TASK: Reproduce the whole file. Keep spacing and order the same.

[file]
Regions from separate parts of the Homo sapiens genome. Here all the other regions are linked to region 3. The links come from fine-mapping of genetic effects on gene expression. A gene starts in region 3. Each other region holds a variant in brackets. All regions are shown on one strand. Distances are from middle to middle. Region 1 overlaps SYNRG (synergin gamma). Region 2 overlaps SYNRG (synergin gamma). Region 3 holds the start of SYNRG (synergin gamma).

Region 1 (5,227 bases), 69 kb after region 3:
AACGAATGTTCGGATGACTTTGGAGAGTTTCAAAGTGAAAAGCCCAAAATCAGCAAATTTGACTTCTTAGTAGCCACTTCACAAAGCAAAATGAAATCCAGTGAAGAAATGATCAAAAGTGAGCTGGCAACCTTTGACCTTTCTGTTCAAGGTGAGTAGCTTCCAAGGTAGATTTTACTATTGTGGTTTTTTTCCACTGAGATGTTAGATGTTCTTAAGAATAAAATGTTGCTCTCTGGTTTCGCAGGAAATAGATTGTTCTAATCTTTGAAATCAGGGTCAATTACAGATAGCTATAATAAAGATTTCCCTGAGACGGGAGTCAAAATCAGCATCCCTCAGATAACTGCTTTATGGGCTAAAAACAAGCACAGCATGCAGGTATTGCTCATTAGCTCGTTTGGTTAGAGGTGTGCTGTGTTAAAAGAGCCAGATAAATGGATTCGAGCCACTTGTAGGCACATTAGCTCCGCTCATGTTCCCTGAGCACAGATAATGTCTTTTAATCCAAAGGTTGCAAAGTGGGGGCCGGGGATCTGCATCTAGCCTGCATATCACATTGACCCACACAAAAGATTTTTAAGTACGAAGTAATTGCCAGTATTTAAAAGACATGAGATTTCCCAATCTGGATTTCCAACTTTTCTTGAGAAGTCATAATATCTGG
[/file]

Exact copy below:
Regions from separate parts of the Homo sapiens genome. Here all the other regions are linked to region 3. The links come from fine-mapping of genetic effects on gene expression. A gene starts in region 3. Each other region holds a variant in brackets. All regions are shown on one strand. Distances are from middle to middle. Region 1 overlaps SYNRG (synergin gamma). Region 2 overlaps SYNRG (synergin gamma). Region 3 holds the start of SYNRG (synergin gamma).

Region 1 (5,227 bases), 69 kb after region 3:
AACGAATGTTCGGATGACTTTGGAGAGTTTCAAAGTGAAAAGCCCAAAATCAGCAAATTTGACTTCTTAGTAGCCACTTCACAAAGCAAAATGAAATCCAGTGAAGAAATGATCAAAAGTGAGCTGGCAACCTTTGACCTTTCTGTTCAAGGTGAGTAGCTTCCAAGGTAGATTTTACTATTGTGGTTTTTTTCCACTGAGATGTTAGATGTTCTTAAGAATAAAATGTTGCTCTCTGGTTTCGCAGGAAATAGATTGTTCTAATCTTTGAAATCAGGGTCAATTACAGATAGCTATAATAAAGATTTCCCTGAGACGGGAGTCAAAATCAGCATCCCTCAGATAACTGCTTTATGGGCTAAAAACAAGCACAGCATGCAGGTATTGCTCATTAGCTCGTTTGGTTAGAGGTGTGCTGTGTTAAAAGAGCCAGATAAATGGATTCGAGCCACTTGTAGGCACATTAGCTCCGCTCATGTTCCCTGAGCACAGATAATGTCTTTTAATCCAAAGGTTGCAAAGTGGGGGCCGGGGATCTGCATCTAGCCTGCATATCACATTGACCCACACAAAAGATTTTTAAGTACGAAGTAATTGCCAGTATTTAAAAGACATGAGATTTCCCAATCTGGATTTCCAACTTTTCTTGAGAAGTCATAATATCTGG